American Kestrel chicks feeding Day 18
This clip was taken about five days before the youngest chick died. The youngest chick is now very obvious; note that its feathers are less developed and it has the most downy white feathers still left on its head and body. It is hard to say if this is the chick that hatched last, but somewhere along the line, likely from very early on, it missed more meals than anyone else. If it was the last chick to hatch, it was already at a real disadvantage. In the first clip, we see an insect delivered to the entrance, and a larger chick jump up to grab it. In the second clip, the chicks are very violently fighting over a small rodent. You can tell that the youngest chick will do anything to get even a small bite of these prey items. It even throws itself in the middle of the battle with its bigger siblings; at this point it is very clearly worth getting stepped on to get the food it needs. In the last clip, the youngest chick isn’t as bold, and only takes a stab at the prey item a few times. From this clip you can really start to understand one of the potential reasons that this chick died; it likely got to the point that it missed too many meals and no longer had the energy to keep up with its larger siblings during feeding time. However, the death of the chick means that its siblings now have a much higher chance of surviving to fledging due to the lack of an additional mouth consuming the food they need to survive.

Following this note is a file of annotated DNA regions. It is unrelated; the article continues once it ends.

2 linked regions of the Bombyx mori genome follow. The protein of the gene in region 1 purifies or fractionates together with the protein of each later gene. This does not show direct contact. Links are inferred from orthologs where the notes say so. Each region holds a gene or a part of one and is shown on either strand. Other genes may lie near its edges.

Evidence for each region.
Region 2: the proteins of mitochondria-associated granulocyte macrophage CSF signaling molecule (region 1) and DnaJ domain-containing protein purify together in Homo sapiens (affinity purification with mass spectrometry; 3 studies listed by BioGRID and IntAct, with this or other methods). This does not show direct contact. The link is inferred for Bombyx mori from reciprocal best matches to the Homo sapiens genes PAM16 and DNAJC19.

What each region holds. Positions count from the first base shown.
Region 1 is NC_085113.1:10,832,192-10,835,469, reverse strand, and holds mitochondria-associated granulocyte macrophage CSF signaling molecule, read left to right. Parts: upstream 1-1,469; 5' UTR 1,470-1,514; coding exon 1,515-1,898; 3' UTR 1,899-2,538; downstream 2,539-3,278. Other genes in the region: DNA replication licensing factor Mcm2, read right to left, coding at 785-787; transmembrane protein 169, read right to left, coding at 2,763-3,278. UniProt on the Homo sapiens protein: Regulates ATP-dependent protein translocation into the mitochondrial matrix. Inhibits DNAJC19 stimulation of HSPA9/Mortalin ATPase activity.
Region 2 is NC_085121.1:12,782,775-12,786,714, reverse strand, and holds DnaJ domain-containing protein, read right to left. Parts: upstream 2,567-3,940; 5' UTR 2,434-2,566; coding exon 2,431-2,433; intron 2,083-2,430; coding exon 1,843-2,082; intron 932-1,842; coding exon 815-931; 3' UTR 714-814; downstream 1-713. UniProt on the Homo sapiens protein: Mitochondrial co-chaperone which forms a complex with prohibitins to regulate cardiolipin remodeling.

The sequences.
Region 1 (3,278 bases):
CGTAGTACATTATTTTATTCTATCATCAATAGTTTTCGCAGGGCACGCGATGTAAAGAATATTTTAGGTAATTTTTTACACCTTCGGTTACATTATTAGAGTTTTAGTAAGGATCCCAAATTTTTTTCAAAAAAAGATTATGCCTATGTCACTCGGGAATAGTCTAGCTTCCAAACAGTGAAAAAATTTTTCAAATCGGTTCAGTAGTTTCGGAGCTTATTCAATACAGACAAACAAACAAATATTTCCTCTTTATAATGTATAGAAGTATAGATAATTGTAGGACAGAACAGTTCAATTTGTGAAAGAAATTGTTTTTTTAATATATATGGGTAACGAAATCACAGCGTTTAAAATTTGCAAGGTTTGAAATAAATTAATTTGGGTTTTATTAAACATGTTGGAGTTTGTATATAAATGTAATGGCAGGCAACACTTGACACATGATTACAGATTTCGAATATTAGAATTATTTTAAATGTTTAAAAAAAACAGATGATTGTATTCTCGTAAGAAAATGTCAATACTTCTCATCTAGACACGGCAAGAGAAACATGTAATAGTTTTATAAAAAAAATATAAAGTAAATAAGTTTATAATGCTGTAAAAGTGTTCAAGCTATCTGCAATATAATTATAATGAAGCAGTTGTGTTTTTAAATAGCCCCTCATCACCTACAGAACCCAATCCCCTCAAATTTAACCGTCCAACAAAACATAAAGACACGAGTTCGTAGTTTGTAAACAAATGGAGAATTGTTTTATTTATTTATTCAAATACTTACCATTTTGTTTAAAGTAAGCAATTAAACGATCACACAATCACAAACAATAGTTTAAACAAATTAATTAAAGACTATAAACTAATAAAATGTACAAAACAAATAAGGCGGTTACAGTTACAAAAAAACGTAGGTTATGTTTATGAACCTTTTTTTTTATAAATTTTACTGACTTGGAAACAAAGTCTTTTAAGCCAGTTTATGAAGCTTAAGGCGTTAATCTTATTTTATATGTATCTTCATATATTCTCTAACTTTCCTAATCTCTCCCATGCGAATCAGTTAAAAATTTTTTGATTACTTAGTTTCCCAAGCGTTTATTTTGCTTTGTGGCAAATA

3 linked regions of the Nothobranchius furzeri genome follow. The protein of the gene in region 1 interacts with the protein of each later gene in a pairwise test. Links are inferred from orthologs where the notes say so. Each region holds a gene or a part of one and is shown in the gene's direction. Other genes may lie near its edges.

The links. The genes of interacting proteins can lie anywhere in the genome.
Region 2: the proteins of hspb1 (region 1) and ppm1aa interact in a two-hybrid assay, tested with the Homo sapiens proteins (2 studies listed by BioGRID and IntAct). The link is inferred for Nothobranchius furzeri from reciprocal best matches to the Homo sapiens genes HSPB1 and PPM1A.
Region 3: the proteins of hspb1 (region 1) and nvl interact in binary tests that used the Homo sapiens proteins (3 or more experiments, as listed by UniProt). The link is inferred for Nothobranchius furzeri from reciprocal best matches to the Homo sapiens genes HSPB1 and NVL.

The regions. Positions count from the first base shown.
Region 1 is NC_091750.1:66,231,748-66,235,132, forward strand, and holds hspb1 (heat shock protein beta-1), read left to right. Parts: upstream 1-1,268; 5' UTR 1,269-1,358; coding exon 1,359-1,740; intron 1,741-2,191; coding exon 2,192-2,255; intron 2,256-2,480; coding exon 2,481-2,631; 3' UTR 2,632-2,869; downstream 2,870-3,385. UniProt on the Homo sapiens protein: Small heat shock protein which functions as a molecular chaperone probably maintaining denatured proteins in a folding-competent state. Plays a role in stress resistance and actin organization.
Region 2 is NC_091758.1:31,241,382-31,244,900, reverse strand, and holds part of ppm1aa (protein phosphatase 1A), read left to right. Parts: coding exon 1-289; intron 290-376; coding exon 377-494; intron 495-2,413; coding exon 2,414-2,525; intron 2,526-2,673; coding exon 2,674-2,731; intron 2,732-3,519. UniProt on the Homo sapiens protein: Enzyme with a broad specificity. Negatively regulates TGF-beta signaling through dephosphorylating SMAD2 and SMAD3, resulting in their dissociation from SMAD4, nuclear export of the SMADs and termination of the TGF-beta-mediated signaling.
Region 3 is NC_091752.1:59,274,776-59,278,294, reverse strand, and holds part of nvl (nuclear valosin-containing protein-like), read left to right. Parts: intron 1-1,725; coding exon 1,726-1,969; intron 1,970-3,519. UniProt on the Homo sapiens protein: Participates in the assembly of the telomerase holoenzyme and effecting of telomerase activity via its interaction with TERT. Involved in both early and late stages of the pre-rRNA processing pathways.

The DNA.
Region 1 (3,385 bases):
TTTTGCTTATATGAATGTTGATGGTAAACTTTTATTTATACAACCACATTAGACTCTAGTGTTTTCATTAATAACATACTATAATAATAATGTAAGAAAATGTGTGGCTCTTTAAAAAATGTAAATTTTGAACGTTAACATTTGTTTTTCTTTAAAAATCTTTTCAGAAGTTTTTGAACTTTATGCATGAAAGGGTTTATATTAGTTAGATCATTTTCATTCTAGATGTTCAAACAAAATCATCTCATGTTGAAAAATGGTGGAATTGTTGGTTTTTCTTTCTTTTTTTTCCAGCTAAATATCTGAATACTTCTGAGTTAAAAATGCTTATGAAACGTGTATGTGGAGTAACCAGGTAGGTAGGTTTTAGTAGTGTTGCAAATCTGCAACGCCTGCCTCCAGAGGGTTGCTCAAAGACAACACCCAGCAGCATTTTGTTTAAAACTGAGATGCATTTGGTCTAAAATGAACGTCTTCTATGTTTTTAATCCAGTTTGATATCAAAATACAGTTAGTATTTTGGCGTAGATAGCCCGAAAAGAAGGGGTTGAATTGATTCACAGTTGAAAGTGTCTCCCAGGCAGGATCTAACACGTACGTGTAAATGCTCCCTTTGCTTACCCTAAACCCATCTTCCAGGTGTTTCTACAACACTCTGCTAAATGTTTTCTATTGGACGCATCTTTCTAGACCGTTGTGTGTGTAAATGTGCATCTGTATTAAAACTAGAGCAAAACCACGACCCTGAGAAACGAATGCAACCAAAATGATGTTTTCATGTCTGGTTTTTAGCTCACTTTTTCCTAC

Right now, the kestrel chicks are about 25-26 days old, and they are literally about to “fly the coop.” Kestrels fledge around day 27, but it can often take a few days extra for younger chicks to get the nerve up to take the leap. All raptors have a notoriously high mortality rate in their first year, so their struggles are nowhere close to being over, as they learn how to hunt on their own. I look forward to hearing more about these chicks as they fledge and seeing the kestrel family again next season!
Please consider donating to the American Kestrel Partnership through the Peregrine Fund. It takes much time, effort, and resources to continually have the ability to monitor American Kestrels over time, and your donations will go a long way through the Peregrine Fund to help in their research efforts to better understand the decline of Ameican Kestrels.
Thanks again to The Peregrine Fund for these amazing clips and for providing this kestrel web cam for all to view. Be sure to watch the kestrel web cam VERY CLOSELY over the next few days as the remaining four kestrel chicks take the leap of faith into adulthood!